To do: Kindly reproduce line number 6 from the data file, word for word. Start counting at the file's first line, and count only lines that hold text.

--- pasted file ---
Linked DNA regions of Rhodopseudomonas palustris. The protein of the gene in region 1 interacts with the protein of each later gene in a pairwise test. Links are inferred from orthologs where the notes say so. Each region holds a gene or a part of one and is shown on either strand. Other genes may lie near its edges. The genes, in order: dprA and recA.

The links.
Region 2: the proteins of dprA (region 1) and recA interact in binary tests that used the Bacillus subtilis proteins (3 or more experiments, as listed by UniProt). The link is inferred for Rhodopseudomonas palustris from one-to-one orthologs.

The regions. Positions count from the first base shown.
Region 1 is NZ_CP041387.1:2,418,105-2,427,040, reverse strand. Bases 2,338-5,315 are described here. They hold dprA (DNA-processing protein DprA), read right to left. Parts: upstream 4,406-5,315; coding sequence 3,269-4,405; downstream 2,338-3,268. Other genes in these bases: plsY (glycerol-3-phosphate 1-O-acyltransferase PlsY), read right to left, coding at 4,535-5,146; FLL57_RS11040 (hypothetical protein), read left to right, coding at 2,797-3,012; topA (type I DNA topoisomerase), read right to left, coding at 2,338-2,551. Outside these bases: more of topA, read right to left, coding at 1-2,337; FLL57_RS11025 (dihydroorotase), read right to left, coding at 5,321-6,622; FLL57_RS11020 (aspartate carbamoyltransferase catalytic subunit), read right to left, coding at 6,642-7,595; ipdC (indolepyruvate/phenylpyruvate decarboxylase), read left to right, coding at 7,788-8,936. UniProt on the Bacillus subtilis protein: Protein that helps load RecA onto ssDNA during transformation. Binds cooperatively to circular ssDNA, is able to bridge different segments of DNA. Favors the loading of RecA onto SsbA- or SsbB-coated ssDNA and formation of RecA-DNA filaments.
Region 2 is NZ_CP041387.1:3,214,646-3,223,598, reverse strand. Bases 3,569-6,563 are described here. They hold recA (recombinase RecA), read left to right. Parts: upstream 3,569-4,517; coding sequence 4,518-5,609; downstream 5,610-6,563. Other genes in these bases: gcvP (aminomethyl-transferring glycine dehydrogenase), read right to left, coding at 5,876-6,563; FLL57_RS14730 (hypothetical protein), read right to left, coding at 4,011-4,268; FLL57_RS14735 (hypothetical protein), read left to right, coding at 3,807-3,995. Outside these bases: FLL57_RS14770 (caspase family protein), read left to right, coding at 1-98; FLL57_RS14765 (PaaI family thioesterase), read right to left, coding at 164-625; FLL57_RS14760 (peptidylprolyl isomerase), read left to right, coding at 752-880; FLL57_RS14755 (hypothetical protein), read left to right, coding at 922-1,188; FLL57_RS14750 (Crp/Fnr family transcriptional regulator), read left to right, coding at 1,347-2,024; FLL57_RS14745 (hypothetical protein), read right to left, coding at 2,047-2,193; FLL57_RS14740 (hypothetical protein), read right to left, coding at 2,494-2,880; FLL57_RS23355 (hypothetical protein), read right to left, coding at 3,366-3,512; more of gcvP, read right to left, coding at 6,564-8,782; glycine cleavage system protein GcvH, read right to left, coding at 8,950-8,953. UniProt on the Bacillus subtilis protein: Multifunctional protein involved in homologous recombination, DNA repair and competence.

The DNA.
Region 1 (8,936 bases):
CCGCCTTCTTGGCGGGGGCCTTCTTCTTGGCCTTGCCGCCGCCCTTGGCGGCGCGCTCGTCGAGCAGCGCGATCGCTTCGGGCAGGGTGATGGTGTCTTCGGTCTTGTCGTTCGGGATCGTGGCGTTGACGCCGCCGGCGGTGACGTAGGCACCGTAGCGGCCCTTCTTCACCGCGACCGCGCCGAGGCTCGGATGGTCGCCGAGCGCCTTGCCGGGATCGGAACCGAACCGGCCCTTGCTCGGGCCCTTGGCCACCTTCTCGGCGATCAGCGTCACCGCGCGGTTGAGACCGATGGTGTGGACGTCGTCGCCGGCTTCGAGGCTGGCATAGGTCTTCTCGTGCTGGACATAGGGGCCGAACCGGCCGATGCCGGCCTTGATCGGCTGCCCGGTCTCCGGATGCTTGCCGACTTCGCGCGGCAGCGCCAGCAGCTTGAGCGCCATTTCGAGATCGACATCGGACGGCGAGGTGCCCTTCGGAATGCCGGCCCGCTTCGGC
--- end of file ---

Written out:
Region 2 is NZ_CP041387.1:3,214,646-3,223,598, reverse strand. Bases 3,569-6,563 are described here. They hold recA (recombinase RecA), read left to right. Parts: upstream 3,569-4,517; coding sequence 4,518-5,609; downstream 5,610-6,563. Other genes in these bases: gcvP (aminomethyl-transferring glycine dehydrogenase), read right to left, coding at 5,876-6,563; FLL57_RS14730 (hypothetical protein), read right to left, coding at 4,011-4,268; FLL57_RS14735 (hypothetical protein), read left to right, coding at 3,807-3,995. Outside these bases: FLL57_RS14770 (caspase family protein), read left to right, coding at 1-98; FLL57_RS14765 (PaaI family thioesterase), read right to left, coding at 164-625; FLL57_RS14760 (peptidylprolyl isomerase), read left to right, coding at 752-880; FLL57_RS14755 (hypothetical protein), read left to right, coding at 922-1,188; FLL57_RS14750 (Crp/Fnr family transcriptional regulator), read left to right, coding at 1,347-2,024; FLL57_RS14745 (hypothetical protein), read right to left, coding at 2,047-2,193; FLL57_RS14740 (hypothetical protein), read right to left, coding at 2,494-2,880; FLL57_RS23355 (hypothetical protein), read right to left, coding at 3,366-3,512; more of gcvP, read right to left, coding at 6,564-8,782; glycine cleavage system protein GcvH, read right to left, coding at 8,950-8,953. UniProt on the Bacillus subtilis protein: Multifunctional protein involved in homologous recombination, DNA repair and competence.